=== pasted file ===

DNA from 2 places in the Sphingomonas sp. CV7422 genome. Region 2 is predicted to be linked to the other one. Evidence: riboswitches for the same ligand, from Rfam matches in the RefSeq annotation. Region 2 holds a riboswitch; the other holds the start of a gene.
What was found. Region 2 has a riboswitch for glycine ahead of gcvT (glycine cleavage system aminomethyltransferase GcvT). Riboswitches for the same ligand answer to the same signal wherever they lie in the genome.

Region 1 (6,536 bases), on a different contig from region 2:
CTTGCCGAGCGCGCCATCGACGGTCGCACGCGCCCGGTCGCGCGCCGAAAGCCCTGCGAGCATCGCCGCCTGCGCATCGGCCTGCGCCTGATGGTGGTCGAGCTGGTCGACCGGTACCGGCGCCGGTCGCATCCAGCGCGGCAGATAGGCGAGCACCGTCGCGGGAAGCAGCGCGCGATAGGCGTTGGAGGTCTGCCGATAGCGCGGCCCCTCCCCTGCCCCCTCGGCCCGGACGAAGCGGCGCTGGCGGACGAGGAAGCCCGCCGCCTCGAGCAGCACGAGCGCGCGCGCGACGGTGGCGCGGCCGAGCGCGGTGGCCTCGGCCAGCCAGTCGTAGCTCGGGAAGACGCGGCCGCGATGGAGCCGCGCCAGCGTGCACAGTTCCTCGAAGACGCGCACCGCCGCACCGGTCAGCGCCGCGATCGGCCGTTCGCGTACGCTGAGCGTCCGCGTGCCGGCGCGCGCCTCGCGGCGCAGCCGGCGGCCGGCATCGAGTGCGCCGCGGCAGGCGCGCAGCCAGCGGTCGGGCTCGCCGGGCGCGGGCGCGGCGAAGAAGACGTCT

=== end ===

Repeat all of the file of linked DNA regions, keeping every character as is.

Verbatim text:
DNA from 2 places in the Sphingomonas sp. CV7422 genome. Region 2 is predicted to be linked to the other one. Evidence: riboswitches for the same ligand, from Rfam matches in the RefSeq annotation. Region 2 holds a riboswitch; the other holds the start of a gene.
What was found. Region 2 has a riboswitch for glycine ahead of gcvT (glycine cleavage system aminomethyltransferase GcvT). Riboswitches for the same ligand answer to the same signal wherever they lie in the genome.

Region 1 (6,536 bases), on a different contig from region 2:
CTTGCCGAGCGCGCCATCGACGGTCGCACGCGCCCGGTCGCGCGCCGAAAGCCCTGCGAGCATCGCCGCCTGCGCATCGGCCTGCGCCTGATGGTGGTCGAGCTGGTCGACCGGTACCGGCGCCGGTCGCATCCAGCGCGGCAGATAGGCGAGCACCGTCGCGGGAAGCAGCGCGCGATAGGCGTTGGAGGTCTGCCGATAGCGCGGCCCCTCCCCTGCCCCCTCGGCCCGGACGAAGCGGCGCTGGCGGACGAGGAAGCCCGCCGCCTCGAGCAGCACGAGCGCGCGCGCGACGGTGGCGCGGCCGAGCGCGGTGGCCTCGGCCAGCCAGTCGTAGCTCGGGAAGACGCGGCCGCGATGGAGCCGCGCCAGCGTGCACAGTTCCTCGAAGACGCGCACCGCCGCACCGGTCAGCGCCGCGATCGGCCGTTCGCGTACGCTGAGCGTCCGCGTGCCGGCGCGCGCCTCGCGGCGCAGCCGGCGGCCGGCATCGAGTGCGCCGCGGCAGGCGCGCAGCCAGCGGTCGGGCTCGCCGGGCGCGGGCGCGGCGAAGAAGACGTCT